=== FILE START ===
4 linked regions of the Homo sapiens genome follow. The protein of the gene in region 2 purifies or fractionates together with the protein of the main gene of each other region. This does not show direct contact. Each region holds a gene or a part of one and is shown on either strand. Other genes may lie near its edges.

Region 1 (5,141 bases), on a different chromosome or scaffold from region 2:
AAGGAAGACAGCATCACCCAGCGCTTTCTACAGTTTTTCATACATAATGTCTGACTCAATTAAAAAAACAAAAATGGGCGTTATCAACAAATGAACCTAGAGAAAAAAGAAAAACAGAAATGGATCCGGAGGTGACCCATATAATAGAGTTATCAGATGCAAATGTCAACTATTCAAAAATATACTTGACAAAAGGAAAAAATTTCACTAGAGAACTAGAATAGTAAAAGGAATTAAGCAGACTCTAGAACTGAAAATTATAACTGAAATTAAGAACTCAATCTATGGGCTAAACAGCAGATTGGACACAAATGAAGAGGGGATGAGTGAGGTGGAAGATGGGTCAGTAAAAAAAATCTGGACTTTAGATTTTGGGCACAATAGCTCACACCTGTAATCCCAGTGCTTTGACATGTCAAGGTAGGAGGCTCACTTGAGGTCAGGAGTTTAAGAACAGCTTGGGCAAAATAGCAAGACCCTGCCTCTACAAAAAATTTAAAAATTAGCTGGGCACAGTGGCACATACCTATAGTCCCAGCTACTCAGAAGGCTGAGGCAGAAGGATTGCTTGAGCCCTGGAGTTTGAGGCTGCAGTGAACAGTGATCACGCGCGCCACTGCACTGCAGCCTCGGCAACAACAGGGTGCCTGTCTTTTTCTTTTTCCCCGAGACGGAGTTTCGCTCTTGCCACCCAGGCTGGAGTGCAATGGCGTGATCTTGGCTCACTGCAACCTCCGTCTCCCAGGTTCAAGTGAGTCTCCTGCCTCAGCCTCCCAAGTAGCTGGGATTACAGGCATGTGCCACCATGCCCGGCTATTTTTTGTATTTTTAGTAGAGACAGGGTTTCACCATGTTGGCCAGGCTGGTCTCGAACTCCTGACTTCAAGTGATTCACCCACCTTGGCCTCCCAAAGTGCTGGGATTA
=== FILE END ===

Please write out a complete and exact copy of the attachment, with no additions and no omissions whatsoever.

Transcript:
4 linked regions of the Homo sapiens genome follow. The protein of the gene in region 2 purifies or fractionates together with the protein of the main gene of each other region. This does not show direct contact. Each region holds a gene or a part of one and is shown on either strand. Other genes may lie near its edges.

Region 1 (5,141 bases), on a different chromosome or scaffold from region 2:
AAGGAAGACAGCATCACCCAGCGCTTTCTACAGTTTTTCATACATAATGTCTGACTCAATTAAAAAAACAAAAATGGGCGTTATCAACAAATGAACCTAGAGAAAAAAGAAAAACAGAAATGGATCCGGAGGTGACCCATATAATAGAGTTATCAGATGCAAATGTCAACTATTCAAAAATATACTTGACAAAAGGAAAAAATTTCACTAGAGAACTAGAATAGTAAAAGGAATTAAGCAGACTCTAGAACTGAAAATTATAACTGAAATTAAGAACTCAATCTATGGGCTAAACAGCAGATTGGACACAAATGAAGAGGGGATGAGTGAGGTGGAAGATGGGTCAGTAAAAAAAATCTGGACTTTAGATTTTGGGCACAATAGCTCACACCTGTAATCCCAGTGCTTTGACATGTCAAGGTAGGAGGCTCACTTGAGGTCAGGAGTTTAAGAACAGCTTGGGCAAAATAGCAAGACCCTGCCTCTACAAAAAATTTAAAAATTAGCTGGGCACAGTGGCACATACCTATAGTCCCAGCTACTCAGAAGGCTGAGGCAGAAGGATTGCTTGAGCCCTGGAGTTTGAGGCTGCAGTGAACAGTGATCACGCGCGCCACTGCACTGCAGCCTCGGCAACAACAGGGTGCCTGTCTTTTTCTTTTTCCCCGAGACGGAGTTTCGCTCTTGCCACCCAGGCTGGAGTGCAATGGCGTGATCTTGGCTCACTGCAACCTCCGTCTCCCAGGTTCAAGTGAGTCTCCTGCCTCAGCCTCCCAAGTAGCTGGGATTACAGGCATGTGCCACCATGCCCGGCTATTTTTTGTATTTTTAGTAGAGACAGGGTTTCACCATGTTGGCCAGGCTGGTCTCGAACTCCTGACTTCAAGTGATTCACCCACCTTGGCCTCCCAAAGTGCTGGGATTA